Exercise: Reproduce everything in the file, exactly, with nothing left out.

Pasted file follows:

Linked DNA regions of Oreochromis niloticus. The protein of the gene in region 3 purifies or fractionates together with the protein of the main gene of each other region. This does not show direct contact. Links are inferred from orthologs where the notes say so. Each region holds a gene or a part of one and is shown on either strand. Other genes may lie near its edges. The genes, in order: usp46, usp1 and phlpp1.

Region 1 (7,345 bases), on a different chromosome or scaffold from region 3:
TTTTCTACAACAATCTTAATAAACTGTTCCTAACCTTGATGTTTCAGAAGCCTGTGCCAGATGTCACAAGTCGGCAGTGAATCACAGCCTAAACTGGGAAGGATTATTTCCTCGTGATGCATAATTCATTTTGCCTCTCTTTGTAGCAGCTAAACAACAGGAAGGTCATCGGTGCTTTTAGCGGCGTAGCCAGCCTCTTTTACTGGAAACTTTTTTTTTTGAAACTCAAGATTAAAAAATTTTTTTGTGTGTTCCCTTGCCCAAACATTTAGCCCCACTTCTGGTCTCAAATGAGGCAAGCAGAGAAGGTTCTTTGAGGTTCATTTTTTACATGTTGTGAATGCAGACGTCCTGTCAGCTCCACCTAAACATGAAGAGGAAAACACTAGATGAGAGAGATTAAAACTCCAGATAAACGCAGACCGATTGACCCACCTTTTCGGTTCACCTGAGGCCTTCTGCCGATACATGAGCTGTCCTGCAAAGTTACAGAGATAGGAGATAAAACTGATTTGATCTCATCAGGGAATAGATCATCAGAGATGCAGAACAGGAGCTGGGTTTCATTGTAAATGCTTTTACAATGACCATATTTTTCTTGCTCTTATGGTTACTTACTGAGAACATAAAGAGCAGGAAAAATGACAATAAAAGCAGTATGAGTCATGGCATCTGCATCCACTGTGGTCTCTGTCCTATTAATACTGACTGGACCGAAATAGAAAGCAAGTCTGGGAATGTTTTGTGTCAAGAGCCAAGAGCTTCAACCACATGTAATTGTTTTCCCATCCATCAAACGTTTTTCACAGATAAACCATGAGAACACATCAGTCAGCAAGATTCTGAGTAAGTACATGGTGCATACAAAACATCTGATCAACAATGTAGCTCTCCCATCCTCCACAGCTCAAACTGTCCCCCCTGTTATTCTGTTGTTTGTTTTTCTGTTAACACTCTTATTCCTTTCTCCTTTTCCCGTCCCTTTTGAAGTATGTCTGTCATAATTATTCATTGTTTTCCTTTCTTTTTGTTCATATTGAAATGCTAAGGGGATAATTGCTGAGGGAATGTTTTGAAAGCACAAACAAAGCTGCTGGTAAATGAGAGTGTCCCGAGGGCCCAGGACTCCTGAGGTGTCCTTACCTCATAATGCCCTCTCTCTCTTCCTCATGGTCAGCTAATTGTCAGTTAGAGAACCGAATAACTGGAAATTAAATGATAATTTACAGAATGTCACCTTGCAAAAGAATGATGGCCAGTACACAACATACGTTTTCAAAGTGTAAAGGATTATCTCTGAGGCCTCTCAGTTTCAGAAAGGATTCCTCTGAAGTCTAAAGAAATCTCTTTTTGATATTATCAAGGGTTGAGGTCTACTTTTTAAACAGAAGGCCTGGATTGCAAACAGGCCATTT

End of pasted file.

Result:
Linked DNA regions of Oreochromis niloticus. The protein of the gene in region 3 purifies or fractionates together with the protein of the main gene of each other region. This does not show direct contact. Links are inferred from orthologs where the notes say so. Each region holds a gene or a part of one and is shown on either strand. Other genes may lie near its edges. The genes, in order: usp46, usp1 and phlpp1.

Region 1 (7,345 bases), on a different chromosome or scaffold from region 3:
TTTTCTACAACAATCTTAATAAACTGTTCCTAACCTTGATGTTTCAGAAGCCTGTGCCAGATGTCACAAGTCGGCAGTGAATCACAGCCTAAACTGGGAAGGATTATTTCCTCGTGATGCATAATTCATTTTGCCTCTCTTTGTAGCAGCTAAACAACAGGAAGGTCATCGGTGCTTTTAGCGGCGTAGCCAGCCTCTTTTACTGGAAACTTTTTTTTTTGAAACTCAAGATTAAAAAATTTTTTTGTGTGTTCCCTTGCCCAAACATTTAGCCCCACTTCTGGTCTCAAATGAGGCAAGCAGAGAAGGTTCTTTGAGGTTCATTTTTTACATGTTGTGAATGCAGACGTCCTGTCAGCTCCACCTAAACATGAAGAGGAAAACACTAGATGAGAGAGATTAAAACTCCAGATAAACGCAGACCGATTGACCCACCTTTTCGGTTCACCTGAGGCCTTCTGCCGATACATGAGCTGTCCTGCAAAGTTACAGAGATAGGAGATAAAACTGATTTGATCTCATCAGGGAATAGATCATCAGAGATGCAGAACAGGAGCTGGGTTTCATTGTAAATGCTTTTACAATGACCATATTTTTCTTGCTCTTATGGTTACTTACTGAGAACATAAAGAGCAGGAAAAATGACAATAAAAGCAGTATGAGTCATGGCATCTGCATCCACTGTGGTCTCTGTCCTATTAATACTGACTGGACCGAAATAGAAAGCAAGTCTGGGAATGTTTTGTGTCAAGAGCCAAGAGCTTCAACCACATGTAATTGTTTTCCCATCCATCAAACGTTTTTCACAGATAAACCATGAGAACACATCAGTCAGCAAGATTCTGAGTAAGTACATGGTGCATACAAAACATCTGATCAACAATGTAGCTCTCCCATCCTCCACAGCTCAAACTGTCCCCCCTGTTATTCTGTTGTTTGTTTTTCTGTTAACACTCTTATTCCTTTCTCCTTTTCCCGTCCCTTTTGAAGTATGTCTGTCATAATTATTCATTGTTTTCCTTTCTTTTTGTTCATATTGAAATGCTAAGGGGATAATTGCTGAGGGAATGTTTTGAAAGCACAAACAAAGCTGCTGGTAAATGAGAGTGTCCCGAGGGCCCAGGACTCCTGAGGTGTCCTTACCTCATAATGCCCTCTCTCTCTTCCTCATGGTCAGCTAATTGTCAGTTAGAGAACCGAATAACTGGAAATTAAATGATAATTTACAGAATGTCACCTTGCAAAAGAATGATGGCCAGTACACAACATACGTTTTCAAAGTGTAAAGGATTATCTCTGAGGCCTCTCAGTTTCAGAAAGGATTCCTCTGAAGTCTAAAGAAATCTCTTTTTGATATTATCAAGGGTTGAGGTCTACTTTTTAAACAGAAGGCCTGGATTGCAAACAGGCCATTT